WCSD takes advantage of Spring Break to make repairs and improvements

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RENO, Nev. (KOLO) - The sales tax increase from WC-1 goes into effect this weekend with the start of April. But the Washoe County School District doesn't expect to see any of that money until June at the earliest. Still, that's not stopping the district from moving ahead with repairs that need to get done while students are on break.

At Katherine Dunn Elementary School, crews are doubling the width of the sidewalk in front of the school to make it safer for students when they return. It's just one of many improvement projects going on during Spring Break.

"Fire alarm work, electrical panel upgrades, it's just a long list," says Joe Gabica, Chief Facilities Management Officer.

Other improvements include new restrooms at McQueen High School and a new portable at Libby Booth Elementary School.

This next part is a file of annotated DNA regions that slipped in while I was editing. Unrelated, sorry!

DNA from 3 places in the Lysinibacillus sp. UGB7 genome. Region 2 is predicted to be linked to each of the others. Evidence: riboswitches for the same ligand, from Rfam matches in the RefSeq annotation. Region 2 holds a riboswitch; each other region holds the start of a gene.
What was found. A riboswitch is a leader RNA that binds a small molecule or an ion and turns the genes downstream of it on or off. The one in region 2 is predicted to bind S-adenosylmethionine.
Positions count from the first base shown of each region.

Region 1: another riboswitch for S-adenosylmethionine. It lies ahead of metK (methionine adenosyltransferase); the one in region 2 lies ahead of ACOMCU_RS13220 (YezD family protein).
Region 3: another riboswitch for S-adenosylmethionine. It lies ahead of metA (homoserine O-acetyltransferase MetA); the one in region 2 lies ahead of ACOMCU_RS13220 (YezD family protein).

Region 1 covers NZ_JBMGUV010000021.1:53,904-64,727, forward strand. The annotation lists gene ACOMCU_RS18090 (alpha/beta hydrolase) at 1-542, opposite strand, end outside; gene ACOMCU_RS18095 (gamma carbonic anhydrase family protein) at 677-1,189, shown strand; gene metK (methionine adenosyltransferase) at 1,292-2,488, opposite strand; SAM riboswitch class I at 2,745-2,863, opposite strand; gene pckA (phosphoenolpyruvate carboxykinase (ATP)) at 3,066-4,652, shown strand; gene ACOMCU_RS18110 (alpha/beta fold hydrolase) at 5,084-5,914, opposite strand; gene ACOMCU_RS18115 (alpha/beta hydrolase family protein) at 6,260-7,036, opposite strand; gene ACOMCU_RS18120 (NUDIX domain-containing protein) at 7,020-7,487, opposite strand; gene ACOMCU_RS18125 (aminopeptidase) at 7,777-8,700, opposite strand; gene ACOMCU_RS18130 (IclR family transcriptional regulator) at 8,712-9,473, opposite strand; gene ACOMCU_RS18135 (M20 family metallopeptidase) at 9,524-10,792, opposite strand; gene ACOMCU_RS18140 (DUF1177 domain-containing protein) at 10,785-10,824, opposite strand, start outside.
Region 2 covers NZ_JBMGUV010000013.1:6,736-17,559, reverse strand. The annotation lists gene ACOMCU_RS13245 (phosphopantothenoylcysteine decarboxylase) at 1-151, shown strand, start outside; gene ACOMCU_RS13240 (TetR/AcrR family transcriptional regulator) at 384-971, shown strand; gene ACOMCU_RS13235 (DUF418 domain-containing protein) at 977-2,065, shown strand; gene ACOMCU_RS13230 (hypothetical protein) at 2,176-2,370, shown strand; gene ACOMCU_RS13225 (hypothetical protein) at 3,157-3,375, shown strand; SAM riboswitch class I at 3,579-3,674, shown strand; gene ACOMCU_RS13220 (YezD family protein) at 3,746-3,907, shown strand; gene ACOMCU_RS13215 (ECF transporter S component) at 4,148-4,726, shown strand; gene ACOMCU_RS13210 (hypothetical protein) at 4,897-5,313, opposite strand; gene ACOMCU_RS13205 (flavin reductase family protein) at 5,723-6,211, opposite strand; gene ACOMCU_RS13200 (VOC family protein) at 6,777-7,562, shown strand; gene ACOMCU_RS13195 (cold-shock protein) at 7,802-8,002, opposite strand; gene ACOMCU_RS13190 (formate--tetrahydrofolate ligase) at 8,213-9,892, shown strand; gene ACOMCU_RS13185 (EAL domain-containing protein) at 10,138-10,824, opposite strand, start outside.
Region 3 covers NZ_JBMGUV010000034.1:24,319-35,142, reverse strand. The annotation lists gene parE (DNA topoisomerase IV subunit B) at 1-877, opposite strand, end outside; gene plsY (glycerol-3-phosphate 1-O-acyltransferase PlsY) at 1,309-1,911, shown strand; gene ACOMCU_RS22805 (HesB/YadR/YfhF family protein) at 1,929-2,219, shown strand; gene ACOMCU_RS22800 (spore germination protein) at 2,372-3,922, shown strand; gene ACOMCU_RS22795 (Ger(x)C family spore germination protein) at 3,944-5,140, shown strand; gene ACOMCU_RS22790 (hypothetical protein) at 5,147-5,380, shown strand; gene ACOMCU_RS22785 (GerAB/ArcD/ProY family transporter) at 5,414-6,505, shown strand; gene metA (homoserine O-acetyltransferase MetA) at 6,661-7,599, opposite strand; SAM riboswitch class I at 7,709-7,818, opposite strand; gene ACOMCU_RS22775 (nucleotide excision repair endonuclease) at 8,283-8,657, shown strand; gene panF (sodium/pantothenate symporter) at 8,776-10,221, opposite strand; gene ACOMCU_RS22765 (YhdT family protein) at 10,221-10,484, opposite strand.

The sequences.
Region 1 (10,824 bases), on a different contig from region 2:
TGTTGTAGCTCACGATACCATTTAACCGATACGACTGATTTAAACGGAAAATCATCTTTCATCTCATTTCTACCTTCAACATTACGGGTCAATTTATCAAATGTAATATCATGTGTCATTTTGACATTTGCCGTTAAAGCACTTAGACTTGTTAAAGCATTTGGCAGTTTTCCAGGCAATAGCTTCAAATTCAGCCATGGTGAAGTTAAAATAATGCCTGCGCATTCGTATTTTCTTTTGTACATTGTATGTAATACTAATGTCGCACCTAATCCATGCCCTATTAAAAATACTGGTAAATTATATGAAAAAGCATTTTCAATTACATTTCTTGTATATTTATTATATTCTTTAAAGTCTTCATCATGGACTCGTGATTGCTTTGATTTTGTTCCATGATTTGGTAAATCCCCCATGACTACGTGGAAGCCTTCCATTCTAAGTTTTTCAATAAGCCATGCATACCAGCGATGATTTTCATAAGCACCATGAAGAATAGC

"I think it's great, especially for Libby Booth and this community," says Dale Baldwin, who lives near the school. "They don't spend a lot of time on the older schools so I think the more they can spend on schools like this, the better it is for all of us."

Gabica says the money being used for these Spring Break projects is coming from the 2015-2025 bond rollover that Governor Brian Sandoval signed during the last legislative session.

"So what we're doing is we're taking as much of the property tax monies that we can, bonding against that and getting this work done. Getting it started right now," says Gabica.

While Gabica says about half of the schools in the district are getting some kind of work done during Spring Break, the major repairs will be done during Summer Break. Some schools, like Wooster High School, are slated for more than one million dollars in repairs and upgrades.

Washoe County School District officials say they are only able to do these big projects because voters said yes on WC-1.

"WC-1 money allowed for this to happen," says Gabica. "If we didn't have that to look forward to, we would be taking the 2015 - 2025 monies and spreading it out and just doing critical needs."

Once the School District starts to get some of the WC-1 funding this summer, it plans to use some of that money to pay for repairs and improvements.



 
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